Laying all mirthful banter aside, this old truck was a valuable asset to me then. I would come in from school, go to the woods and load the truck with stove wood or fireplace wood, and bring it to the house. The next day after school I would haul it into town (I already had it sold.) It was 6 miles into town and the roads were red clay dirt, and when they were wet, I had to rap long chains around the wheels to make it up the hills. It would be dark before I unloaded and started home. There was no protection from the weather, no cab, just a windshield. I drove home many times in a cold winter rain, and I remember a few times having ice on my jacket when I got home.

The money I made was used to buy my clothes, books and whatever else I needed to go to school, and some went for household expenses.

By this time, I was quite a shoot em up fan. I looked forward all week to going to the movies on Saturday. If I missed a Bob Steel, Buck Jones, or John Wayne movie, it ruined my week. I also kept up with the Saturday evening serials: Buck Rogers, Spiderman, The Green Hornet, etc. After the movie, I always treated myself to a Powerhouse candy bar and RC Cola. I never did care too much for the Moon Pie bit.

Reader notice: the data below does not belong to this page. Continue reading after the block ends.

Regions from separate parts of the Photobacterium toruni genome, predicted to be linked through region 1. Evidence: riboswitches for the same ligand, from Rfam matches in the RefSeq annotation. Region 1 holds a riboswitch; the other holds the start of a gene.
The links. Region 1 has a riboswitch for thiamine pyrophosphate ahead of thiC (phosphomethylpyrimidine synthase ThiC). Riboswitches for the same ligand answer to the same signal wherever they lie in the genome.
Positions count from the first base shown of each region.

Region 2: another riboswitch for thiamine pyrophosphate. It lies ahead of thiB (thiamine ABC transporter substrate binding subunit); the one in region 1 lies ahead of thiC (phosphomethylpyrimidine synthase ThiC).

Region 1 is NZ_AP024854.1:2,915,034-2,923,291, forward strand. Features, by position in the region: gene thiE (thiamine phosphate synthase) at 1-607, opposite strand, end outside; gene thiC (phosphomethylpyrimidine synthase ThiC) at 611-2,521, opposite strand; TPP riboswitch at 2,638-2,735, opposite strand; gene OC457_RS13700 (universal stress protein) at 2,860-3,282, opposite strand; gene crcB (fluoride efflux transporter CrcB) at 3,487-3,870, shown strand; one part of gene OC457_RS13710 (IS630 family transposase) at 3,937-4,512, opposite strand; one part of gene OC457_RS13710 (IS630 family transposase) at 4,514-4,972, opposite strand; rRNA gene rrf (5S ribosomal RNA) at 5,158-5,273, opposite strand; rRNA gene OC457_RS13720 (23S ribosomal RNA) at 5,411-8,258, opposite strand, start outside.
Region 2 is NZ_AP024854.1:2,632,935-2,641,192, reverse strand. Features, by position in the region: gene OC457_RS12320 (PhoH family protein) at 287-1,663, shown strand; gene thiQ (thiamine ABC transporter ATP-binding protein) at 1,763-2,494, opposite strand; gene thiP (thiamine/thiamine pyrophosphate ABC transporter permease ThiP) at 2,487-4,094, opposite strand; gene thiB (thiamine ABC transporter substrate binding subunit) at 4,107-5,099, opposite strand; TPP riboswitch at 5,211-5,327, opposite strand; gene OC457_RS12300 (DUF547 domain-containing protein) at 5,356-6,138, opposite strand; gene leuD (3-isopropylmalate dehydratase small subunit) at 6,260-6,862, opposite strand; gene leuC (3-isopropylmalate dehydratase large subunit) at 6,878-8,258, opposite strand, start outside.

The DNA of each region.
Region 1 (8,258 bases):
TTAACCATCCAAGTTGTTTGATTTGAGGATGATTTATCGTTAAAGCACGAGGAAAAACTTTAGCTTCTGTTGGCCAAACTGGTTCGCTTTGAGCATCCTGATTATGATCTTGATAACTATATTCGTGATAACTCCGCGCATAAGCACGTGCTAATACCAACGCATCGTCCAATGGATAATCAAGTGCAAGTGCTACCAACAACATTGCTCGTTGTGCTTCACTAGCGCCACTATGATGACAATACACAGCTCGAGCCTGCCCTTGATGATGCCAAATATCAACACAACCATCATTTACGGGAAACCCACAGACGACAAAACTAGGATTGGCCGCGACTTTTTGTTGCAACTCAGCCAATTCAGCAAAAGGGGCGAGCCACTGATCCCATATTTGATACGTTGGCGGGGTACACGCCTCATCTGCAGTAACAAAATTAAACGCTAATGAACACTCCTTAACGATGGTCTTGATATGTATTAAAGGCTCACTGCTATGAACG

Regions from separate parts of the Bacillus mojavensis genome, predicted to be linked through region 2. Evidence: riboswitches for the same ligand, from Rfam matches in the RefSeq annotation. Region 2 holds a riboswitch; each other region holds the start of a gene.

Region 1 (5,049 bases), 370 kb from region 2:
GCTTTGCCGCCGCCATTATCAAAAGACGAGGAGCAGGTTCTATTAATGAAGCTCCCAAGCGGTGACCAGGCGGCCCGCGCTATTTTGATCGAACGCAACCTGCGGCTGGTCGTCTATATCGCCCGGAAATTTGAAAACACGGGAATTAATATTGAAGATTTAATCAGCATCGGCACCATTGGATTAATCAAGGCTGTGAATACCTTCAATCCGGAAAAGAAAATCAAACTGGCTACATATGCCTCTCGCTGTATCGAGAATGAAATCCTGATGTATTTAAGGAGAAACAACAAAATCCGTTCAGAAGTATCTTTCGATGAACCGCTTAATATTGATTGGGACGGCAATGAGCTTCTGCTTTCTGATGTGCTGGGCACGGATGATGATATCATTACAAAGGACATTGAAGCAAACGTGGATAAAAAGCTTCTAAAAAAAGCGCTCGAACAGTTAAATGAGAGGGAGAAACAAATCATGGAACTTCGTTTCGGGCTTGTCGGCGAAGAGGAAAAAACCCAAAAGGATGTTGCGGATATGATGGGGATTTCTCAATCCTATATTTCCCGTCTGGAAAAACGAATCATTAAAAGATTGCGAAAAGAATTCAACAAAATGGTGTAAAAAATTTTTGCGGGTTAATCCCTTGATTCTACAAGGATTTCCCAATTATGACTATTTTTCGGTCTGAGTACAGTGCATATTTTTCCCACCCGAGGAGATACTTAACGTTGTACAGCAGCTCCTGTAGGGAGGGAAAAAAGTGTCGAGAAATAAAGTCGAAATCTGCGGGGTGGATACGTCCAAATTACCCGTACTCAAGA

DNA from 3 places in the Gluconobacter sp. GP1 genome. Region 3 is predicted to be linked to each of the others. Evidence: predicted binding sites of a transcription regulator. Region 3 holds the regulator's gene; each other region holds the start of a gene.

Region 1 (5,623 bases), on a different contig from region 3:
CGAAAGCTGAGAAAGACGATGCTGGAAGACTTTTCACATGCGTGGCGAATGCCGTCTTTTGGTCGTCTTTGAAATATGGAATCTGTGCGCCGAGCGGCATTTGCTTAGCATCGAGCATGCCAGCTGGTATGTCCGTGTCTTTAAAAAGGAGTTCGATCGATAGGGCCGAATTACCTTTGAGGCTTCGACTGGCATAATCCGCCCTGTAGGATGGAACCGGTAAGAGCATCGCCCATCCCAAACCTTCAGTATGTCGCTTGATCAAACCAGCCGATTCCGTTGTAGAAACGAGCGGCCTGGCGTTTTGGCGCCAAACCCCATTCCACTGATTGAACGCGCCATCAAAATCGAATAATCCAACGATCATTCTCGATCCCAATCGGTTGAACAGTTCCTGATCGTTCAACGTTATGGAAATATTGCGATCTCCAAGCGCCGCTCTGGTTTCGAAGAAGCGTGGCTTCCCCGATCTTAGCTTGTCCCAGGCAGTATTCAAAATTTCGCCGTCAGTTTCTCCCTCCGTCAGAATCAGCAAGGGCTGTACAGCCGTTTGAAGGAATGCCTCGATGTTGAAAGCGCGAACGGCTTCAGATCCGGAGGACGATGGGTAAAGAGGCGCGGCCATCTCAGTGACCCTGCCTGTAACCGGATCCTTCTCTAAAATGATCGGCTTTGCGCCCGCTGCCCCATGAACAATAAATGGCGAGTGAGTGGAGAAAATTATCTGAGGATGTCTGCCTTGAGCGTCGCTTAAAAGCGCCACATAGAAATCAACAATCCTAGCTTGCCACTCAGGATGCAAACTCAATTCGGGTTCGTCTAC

I started working in a radio shop when school was out. I had already built a Crystal set, and a one tube TRF, and a two tube regenerative set. Old Dr. Brinkley's station in Del Rio, Texas came in loud and clear, peddling his monkey glands to the old Codgers that were still chasing women, but with worn out equipment. It didn't take long before I was holding my own as a radio service man.

The shop also did electrical work, so the boss started taking me with him on a house wiring job or any other outside electrical work that had to be done. It wasn't long until I was doing most of the outside work. I remember I was replacing a ceiling light fixture in one of the upper crust homes, when about a sixteen year old well stacked young lady came walking into the room and sat down on a couch just a few feet from where I just happened to be standing on a eight foot step ladder. I started paying more attention to what was sitting on the couch than what I was doing. I fell off the darn ladder and like to broke my neck. She was wearing only a brassiere and a pair of panties! This was more than a country boy that got his sex education from the Sears Roebuck catalog could take. What made it worse, she almost passed out laughing.